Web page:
Wednesday, October 06, 2010
I was never the kid who liked to run. Actually, my stomach would turn in knots when spring came around bringing track season with it. I dreaded the week I knew we would run the mile and stayed up at night just thinking about how much I hated it. Funny part of all this is that I was not overweight as a child and was actually was very athletic. I adored soccer and football and would ride my bike or skate for hours. Make me run one measly mile and my life was truly ending.
Flash forward to my thirties where I have gained weight but maintained my love of physical activity. I hated not being able to do the things I love with the gusto I was accustomed to. My Roqui brother would suggest running since he was a recent transplant into the world of runners. I would roll my eyes and shake my head. I would never be one of those people. Those people are skinny and in great shape. Those people were not me, or so I thought.
I began eating more healthy and doing my yoga and pilates. My husband, daughter and I even joined a martial arts studio which, unfortunately, turned out to be less than adequate. However, the owner was a jerk who insulted everything wonderful I had been doing which gave me the motivation to prove him wrong. I had started doing jumping jacks, jump rope and running in place at his gym, and most of the trainers had complimented my flexibility and strength. I figured if I could do that and not die, or vomit, then maybe I could be one of those runners.
I looked into running plans for fat gals but didn't find too many. I found great blogs here and there that seemed wonderful but had been deserted. While somewhat disheartening, it was still possible that someone was doing it. I found the couch potato to 5K system and began with that. For the most part, it got me motivated, but really didn't seem to take extra weight into consideration. Some may disagree, but I see it as a great plan for those who are not overweight but who may not be in shape. Still, it was a good starting place.
I decided to research and come up with an individualized plan. As a former special educator and counselor, that's what I did for clients. It would be the perfect system based on my skills, abilities and time restraints.
I don't want this to sound like it was a quick and easy solution. Through trial and error this has taken me over four years to really solidify this plan. After losing about 10 pounds I decided running would be the catalyst for the change I needed to spark my metabolism. Unfortunately, I decided to run a 5K which required most of the training in the summer...in ARIZONA.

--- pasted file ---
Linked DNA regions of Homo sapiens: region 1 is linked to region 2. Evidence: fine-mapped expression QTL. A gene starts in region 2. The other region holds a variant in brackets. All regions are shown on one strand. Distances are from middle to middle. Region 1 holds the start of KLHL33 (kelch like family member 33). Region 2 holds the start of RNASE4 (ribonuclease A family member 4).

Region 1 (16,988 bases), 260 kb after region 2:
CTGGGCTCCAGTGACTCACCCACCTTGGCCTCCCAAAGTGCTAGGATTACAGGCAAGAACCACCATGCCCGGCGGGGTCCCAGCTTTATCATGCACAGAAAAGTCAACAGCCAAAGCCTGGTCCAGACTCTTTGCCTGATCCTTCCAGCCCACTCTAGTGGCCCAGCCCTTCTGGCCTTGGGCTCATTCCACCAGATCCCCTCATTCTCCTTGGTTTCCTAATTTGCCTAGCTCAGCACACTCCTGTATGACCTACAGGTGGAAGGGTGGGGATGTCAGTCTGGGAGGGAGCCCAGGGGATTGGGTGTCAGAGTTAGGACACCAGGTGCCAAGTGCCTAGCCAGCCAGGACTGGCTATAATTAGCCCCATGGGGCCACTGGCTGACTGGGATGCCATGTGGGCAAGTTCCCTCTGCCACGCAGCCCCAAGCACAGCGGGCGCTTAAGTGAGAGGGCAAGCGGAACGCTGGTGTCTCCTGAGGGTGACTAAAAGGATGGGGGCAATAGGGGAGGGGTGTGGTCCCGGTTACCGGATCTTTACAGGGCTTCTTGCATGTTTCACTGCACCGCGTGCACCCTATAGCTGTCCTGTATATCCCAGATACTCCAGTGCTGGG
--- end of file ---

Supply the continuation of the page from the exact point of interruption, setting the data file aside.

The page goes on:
So, through 110 degree days and evenings barely dipping below 100 degrees, I have come to the end of my training, for this race at least. My first 5K is on Sunday. I will be completing the Race for the Cure 5K in downtown Phoenix. Luckily, my Roqui brother will be running with me for support. I had been spending much time figuring out how ridiculously slow my finish time will be. I was focusing on the negative instead of looking at the positive change I had made in just about five months. I am also now running while dealing with a case of shingles and it's okay.
I have met amazing runners through message boards and from my friends and family who run. I've learned it's not about your finish time, it's about doing it. It's about the pride in crossing the finish line. This isn't something every one will do in their lifetime, but it's something I can say I did. I'm already looking for the next level of race after a get a few more 5Ks under my belt.
So, the girl who stayed up nights worrying about running a mile is now getting ready to purposely run three miles on Sunday weighing a hell of a lot more than I did back then. My daughter called me "a runner" and there is no way I can explain the pride I feel in knowing I can be a healthy role model regardless of my weight. It's all about making changes that will stick with you and start a snowball effect that will reach others around you.
Take the step toward change and never doubt the possibilities. Had I stayed in the stagnate thinking about my physical abilities I never would have learned that I actually am a runner.